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Love the green panel around the neckline here
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Much happier with the neckline (even though I don’t look it!)

I am really loving this fabric, I also have enough left to make something else.  I am thinking a little self drafted skirt??  I just can’t leave this fabric in my stash!

 

A synthetic dream!

Last week I was in the UK.  A flying visit for my friend’s wedding.  An amazing wedding with lots of old school friends, some of which I haven’t seen since I was yawning my way through A-level geography.

I always like to make myself a little something for my trips (apart from the obvious wedding attire that is!) so I decided on a top. I wanted something I could wear with jeans and that wouldn’t crease.  I had the perfect fabric!

I had recently stumbled into Tessuti and raided the remnants table. I came out with a marvellous 1m piece of monochrome nylon mesh.  Lets just say creasing would not be an issue.  It’s a synthetic dream!

Surprisingly enough I reached for my Japanese pattern book collection, choosing the Stylish Party Dresses book.

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I decided to hack this dress pattern, the raglan sleeve dress, into a top. Of course, I wanted to add a little interest and make the shoulder panels again.  I know, I know, I do this all the time, but I just love it!!

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Black crepe dress from an earlier blog post – more details here

I made a minor tweak to the pattern by lowering the neckline a little, this meant I could dispense with the closure at the back. I cropped the top quite short.  It’s shorter than I would normally wear but I think it works well with this style.

The shoulder panels are made from the reverse of the fabric.

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It was a quick sew and a surprisingly easy fabric to work with.  It does have lots of ‘bounce’ so pressing wasn’t all that effective and I didn’t persevere as I was scared it might melt.

I did spend a little extra time in the finishing.  I hand stitched the binding on the inside so there are no visible hems, cuffs or neckline stitching. It worked a treat.

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I have worn it A LOT, it was perfect for the UK climate too as we had surprisingly good weather. It also took me back to the joys of 80’s synthetic clothing.  Thank god there wasn’t a naked flame in sight!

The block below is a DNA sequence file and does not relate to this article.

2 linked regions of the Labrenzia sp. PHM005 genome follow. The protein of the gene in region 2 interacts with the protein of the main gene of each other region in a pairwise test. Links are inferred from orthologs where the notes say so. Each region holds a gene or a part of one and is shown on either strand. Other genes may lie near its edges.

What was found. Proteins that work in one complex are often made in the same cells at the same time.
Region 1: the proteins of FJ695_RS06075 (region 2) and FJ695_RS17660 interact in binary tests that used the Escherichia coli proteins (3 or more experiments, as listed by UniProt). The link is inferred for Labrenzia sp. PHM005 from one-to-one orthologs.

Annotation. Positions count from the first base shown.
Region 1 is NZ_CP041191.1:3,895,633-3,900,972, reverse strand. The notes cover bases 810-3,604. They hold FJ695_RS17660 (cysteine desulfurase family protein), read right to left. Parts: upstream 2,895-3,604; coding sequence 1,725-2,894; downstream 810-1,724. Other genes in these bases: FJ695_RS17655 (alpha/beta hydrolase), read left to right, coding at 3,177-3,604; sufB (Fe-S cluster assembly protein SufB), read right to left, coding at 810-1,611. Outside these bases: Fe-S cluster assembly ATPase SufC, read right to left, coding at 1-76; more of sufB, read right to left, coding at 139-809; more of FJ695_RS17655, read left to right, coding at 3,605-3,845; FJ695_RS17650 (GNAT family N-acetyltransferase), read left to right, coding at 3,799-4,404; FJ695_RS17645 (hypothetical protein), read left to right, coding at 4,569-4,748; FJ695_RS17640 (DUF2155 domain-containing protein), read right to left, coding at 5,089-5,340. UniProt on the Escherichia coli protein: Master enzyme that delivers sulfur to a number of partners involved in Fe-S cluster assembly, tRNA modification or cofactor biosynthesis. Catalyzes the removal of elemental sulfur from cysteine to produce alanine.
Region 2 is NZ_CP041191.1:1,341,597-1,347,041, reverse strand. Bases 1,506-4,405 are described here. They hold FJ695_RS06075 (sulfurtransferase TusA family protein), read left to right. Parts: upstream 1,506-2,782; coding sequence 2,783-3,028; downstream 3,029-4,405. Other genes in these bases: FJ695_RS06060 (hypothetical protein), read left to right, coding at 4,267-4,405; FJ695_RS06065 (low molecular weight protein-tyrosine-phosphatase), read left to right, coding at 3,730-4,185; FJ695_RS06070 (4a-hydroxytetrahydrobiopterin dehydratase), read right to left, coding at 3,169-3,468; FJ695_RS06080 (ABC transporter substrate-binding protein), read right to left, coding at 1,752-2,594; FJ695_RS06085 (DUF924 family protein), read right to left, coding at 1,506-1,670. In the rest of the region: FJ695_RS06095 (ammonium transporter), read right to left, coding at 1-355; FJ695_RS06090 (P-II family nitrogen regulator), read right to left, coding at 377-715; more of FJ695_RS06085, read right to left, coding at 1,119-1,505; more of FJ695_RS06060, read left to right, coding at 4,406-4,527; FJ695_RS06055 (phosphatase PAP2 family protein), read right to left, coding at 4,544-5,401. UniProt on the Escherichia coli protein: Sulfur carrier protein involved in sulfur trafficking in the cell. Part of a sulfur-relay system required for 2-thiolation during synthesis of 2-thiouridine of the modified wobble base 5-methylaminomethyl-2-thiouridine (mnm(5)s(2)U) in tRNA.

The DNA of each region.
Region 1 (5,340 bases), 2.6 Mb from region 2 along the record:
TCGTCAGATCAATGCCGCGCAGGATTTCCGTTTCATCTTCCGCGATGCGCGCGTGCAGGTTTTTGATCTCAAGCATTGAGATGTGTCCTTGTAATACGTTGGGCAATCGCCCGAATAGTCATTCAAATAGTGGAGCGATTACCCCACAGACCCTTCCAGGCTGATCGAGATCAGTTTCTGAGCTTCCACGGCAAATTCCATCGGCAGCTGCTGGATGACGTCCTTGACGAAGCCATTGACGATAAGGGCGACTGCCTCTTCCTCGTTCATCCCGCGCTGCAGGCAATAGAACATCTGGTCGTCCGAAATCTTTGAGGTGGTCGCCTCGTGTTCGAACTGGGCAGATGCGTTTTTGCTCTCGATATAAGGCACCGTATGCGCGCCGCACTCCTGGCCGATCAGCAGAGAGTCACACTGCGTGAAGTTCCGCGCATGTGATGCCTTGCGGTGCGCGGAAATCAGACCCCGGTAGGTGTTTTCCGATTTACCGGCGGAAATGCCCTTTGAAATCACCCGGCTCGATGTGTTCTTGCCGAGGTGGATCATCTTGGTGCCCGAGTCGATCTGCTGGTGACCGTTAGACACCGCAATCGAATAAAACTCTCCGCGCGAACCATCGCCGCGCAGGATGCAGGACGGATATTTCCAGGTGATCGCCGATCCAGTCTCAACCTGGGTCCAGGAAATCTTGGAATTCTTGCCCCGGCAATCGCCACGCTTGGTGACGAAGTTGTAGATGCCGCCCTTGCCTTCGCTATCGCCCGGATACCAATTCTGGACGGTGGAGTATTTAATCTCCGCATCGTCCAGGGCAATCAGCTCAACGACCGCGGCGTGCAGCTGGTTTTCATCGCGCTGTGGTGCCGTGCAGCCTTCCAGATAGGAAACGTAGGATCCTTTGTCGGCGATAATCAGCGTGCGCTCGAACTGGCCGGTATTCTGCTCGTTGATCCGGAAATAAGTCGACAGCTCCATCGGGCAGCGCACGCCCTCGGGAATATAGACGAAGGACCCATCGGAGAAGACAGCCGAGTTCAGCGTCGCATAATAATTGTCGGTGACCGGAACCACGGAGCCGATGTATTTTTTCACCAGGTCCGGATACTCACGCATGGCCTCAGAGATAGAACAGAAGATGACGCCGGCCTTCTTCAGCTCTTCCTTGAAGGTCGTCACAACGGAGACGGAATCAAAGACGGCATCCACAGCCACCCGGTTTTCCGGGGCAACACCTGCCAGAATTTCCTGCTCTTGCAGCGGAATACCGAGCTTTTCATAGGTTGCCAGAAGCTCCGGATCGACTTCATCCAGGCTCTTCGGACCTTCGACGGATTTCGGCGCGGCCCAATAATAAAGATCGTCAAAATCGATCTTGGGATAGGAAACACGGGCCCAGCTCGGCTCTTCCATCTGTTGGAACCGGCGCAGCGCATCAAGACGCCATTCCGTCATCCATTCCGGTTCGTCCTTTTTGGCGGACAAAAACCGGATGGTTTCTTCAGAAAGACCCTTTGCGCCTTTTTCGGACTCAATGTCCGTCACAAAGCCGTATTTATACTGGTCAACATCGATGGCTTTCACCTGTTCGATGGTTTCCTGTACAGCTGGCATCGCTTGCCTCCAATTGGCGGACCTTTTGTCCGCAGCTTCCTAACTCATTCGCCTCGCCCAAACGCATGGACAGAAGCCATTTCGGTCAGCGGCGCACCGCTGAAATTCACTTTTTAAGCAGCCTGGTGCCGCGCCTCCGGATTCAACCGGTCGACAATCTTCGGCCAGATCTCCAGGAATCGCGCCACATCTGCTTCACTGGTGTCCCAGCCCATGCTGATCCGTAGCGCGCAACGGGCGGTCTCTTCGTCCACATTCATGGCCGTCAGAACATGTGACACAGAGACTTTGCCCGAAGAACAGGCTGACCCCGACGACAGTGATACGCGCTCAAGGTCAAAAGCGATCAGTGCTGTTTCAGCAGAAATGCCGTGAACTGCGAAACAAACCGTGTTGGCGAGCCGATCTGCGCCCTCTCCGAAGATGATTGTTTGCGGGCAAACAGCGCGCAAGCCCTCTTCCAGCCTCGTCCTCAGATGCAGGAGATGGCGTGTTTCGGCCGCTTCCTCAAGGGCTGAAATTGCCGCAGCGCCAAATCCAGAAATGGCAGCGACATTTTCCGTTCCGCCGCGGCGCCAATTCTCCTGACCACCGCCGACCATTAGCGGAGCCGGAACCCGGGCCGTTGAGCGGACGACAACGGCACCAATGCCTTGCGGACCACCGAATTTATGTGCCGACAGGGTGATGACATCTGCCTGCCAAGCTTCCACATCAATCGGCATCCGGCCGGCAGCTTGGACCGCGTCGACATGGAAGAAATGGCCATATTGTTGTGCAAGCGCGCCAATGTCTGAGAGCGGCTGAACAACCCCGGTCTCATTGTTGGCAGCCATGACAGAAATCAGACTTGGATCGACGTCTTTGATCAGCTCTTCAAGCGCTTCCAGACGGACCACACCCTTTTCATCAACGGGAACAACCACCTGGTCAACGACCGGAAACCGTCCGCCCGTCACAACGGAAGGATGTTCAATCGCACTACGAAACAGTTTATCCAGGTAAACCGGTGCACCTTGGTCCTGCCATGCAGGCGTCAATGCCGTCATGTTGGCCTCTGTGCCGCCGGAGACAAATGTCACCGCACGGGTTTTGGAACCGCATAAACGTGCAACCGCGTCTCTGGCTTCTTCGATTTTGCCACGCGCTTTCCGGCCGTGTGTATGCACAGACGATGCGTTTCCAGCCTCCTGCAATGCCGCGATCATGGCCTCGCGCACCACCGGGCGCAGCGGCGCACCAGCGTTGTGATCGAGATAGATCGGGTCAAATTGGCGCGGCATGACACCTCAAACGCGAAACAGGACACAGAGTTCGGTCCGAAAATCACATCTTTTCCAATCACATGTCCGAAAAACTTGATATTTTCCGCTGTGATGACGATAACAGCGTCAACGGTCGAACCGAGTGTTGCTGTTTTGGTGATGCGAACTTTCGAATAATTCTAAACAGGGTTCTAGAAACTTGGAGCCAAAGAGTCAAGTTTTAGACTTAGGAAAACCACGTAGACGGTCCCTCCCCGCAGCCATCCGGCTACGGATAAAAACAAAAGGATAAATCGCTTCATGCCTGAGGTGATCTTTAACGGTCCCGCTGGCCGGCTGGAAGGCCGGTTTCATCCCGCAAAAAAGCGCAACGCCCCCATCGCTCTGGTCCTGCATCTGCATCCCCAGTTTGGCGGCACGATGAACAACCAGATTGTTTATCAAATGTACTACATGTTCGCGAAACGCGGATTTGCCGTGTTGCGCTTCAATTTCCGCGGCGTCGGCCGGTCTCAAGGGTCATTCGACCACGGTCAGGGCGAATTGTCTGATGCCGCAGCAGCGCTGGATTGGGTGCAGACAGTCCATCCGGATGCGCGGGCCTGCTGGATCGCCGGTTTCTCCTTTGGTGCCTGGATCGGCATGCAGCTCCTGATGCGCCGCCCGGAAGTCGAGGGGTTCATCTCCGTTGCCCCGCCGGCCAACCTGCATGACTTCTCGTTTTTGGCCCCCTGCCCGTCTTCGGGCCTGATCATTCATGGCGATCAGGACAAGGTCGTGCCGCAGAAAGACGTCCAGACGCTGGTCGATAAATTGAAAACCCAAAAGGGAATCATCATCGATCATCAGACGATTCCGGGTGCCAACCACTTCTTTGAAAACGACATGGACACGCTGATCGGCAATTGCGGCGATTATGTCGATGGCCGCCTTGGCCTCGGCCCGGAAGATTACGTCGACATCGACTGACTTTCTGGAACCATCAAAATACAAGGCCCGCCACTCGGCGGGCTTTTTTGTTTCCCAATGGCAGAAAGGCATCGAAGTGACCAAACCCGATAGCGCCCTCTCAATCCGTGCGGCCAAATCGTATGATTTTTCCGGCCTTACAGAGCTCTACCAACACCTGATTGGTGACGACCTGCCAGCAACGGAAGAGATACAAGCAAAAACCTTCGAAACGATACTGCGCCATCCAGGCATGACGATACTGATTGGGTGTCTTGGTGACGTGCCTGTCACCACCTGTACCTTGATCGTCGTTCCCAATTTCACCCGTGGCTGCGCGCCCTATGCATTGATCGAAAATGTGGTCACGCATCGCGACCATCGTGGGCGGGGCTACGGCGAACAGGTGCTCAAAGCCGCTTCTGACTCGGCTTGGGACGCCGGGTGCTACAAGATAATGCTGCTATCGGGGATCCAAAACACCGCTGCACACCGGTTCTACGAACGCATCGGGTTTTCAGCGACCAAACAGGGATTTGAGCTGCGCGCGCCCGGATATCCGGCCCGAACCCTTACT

Raglan, the King of Sleeves!

I love a raglan, I am drawn to them. I first made a raglan in stretch for the little one, a Brindille and Twig pattern. I couldn’t believe how easy it was to make. It convinced me that I never needed to buy a sweatshirt for the my toddler again.

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Trying to find a larger sized pattern for the big boys seemed to allude me, so I decided to draft a version based on there measurements (luckily they are about the same size).  Whoop Whoop, it worked a treat thanks to some help from Metric Pattern Cutting by Winifred Aldrich.

I backed this up by drafting my very first pattern, of course a raglan sweatshirt.  It’s one of my favourite pieces, mainly because I drafted it and also the awesome bling on the shoulders.  I am sure you have seen this many times before.

I am getting to the point I promise.

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I don’t really know what it is that makes me love a raglan so much.  Maybe it’s the simple construction or maybe the flattering fall of the sleeve.  Whatever it is, I love them and it inspired me to find the perfect raglan sleeve dress.

The first one I made was a very simple self-drafted number based on my sweatshirt. I didn’t want a stretch version though, so I just added a little extra width, basically enough to fall easily over my hips.  A boxy shape, my favourite shape. I then added more ease on the three quarter length sleeves.  It is possibly the most impractical item I own, it’s in white!  WHY?? What was I thinking!  The kids are not allowed to come near me with food!  This ultimately means I don’t wear it much, shame really because it’s rather nice.

The main fabric was a charity store find, it’s a cotton mix with quite a nice drape.  The sleeve fabric is a cotton lace I found at Lincraft many moons ago.  There is nothing fancy about this make.  Just some homemade bias binding around the neck, hemmed sleeves, and a chunky hem at the bottom.